Effect of T. spiralis infection on intestinal motor activity in the fasted state

V. E. Cowles, S. K. Sarna

Research output: Contribution to journalArticlepeer-review

31 Scopus citations

Abstract

We sought to determine the effects of Trichinella spiralis infection on small intestinal motor activity in the fasted state in dogs and relate it to clinical symptoms during the intestinal phase of trichinosis. Motor activity was recorded by strain gauge force transducers. Infection with T. spiralis resulted in a significant increase in the incidence and proximal origination of giant migrating contractions (GMCs) during the first 5 days postinfection. This was also the time when the dogs had diarrhea. The dogs were often restless and showed signs of discomfort during proximally originating GMCs. The incidence of retrograde giant contractions (RGCs) increased significantly on the 2nd and 3rd day postinfection. RGCs were followed by vomiting 71% of the time during infection. The migrating motor complex cycle length increased significantly, and this was due to intestinal ''amyogenesia'' and ''dysmyogenesia.'' During these phenomena, electrical control activity was almost completely obliterated in the proximal half of the small intestine (amyogenesia) and became irregular and unstable in the distal half (dysmyogenesia). Intestinal amyogenesia and dysmyogenesia lasted up to 4 h and were terminated by a GMC. We conclude that diarrhea induced by T. spiralis infection is closely associated with an increase in the incidence and proximal origin of GMCs. These GMCs may also be the motor correlates of abdominal cramping and pain during the intestinal phase of trichinosis.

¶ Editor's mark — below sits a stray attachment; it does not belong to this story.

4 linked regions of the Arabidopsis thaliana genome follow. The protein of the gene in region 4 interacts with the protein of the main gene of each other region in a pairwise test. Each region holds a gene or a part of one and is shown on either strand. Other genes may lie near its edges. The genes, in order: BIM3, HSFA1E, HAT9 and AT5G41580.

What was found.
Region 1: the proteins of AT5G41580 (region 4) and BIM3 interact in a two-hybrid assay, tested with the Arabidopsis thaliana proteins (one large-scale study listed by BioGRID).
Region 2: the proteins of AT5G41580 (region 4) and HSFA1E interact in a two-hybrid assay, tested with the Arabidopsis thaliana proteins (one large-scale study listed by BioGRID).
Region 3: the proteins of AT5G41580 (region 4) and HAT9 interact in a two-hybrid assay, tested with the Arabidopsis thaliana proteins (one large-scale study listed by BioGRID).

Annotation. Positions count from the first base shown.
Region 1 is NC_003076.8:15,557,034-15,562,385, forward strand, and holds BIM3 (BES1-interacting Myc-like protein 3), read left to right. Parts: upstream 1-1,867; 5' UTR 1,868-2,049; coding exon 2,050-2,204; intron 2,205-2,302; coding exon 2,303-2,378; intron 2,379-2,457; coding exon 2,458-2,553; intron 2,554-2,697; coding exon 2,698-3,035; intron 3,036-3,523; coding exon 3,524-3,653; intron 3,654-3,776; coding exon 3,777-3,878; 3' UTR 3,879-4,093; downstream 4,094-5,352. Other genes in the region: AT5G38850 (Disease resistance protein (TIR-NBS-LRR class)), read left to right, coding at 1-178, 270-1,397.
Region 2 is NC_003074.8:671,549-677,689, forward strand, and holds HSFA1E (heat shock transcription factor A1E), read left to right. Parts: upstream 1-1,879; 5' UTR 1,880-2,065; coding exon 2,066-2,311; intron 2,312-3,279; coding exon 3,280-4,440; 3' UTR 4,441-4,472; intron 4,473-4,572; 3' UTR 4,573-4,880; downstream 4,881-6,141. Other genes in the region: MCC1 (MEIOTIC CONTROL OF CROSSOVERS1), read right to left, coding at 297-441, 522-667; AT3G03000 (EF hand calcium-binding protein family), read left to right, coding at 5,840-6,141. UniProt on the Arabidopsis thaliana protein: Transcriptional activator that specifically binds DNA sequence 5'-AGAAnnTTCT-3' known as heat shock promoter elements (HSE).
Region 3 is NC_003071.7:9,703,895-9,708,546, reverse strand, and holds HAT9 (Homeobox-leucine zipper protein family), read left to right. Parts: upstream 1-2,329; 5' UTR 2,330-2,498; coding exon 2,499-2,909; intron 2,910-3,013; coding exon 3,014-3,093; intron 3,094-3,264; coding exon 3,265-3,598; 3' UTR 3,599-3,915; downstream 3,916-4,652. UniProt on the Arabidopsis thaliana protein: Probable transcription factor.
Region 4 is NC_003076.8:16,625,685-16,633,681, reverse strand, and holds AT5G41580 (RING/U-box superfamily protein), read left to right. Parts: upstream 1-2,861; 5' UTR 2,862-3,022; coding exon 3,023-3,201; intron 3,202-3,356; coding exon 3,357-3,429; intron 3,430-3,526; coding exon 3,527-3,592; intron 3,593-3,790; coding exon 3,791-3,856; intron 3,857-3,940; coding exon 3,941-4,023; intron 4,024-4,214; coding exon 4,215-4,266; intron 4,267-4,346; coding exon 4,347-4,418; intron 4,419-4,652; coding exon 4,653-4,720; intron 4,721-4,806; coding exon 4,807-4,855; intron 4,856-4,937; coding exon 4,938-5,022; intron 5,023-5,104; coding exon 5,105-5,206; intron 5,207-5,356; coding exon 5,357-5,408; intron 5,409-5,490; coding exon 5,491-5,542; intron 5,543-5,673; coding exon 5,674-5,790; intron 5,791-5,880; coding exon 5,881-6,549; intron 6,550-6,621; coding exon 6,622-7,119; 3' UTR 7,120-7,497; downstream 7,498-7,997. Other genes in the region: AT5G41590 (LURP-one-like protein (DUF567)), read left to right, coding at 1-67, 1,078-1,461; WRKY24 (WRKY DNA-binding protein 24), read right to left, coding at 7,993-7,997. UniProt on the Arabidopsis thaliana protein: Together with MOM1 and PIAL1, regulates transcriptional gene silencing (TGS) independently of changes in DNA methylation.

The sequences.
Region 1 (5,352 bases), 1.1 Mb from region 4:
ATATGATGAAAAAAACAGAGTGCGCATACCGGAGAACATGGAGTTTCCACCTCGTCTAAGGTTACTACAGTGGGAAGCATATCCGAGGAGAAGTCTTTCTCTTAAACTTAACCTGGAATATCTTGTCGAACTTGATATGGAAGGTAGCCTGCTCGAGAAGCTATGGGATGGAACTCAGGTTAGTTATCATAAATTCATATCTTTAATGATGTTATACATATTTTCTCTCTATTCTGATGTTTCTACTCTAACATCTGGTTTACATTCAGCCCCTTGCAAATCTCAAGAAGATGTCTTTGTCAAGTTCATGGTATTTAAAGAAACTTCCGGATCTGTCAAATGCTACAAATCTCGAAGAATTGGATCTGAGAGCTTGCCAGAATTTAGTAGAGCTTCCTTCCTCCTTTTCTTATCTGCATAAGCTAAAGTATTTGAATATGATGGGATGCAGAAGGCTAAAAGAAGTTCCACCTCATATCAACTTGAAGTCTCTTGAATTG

Original languageEnglish (US)
Pages (from-to)G693-G701
JournalAmerican Journal of Physiology - Gastrointestinal and Liver Physiology
Volume259
Issue number5 22-5
DOIs
StatePublished - 1990

Keywords

  • Diarrhea
  • Gastrointestinal infections
  • Giant migrating contractions
  • Inflammatory bowel disease
  • Intestinal amyogenesia
  • Migrating clustered contractions
  • Migrating motor complex
  • Motility
  • Retrograde giant contractions
  • Vomiting

ASJC Scopus subject areas

  • Physiology
  • Hepatology
  • Gastroenterology
  • Physiology (medical)

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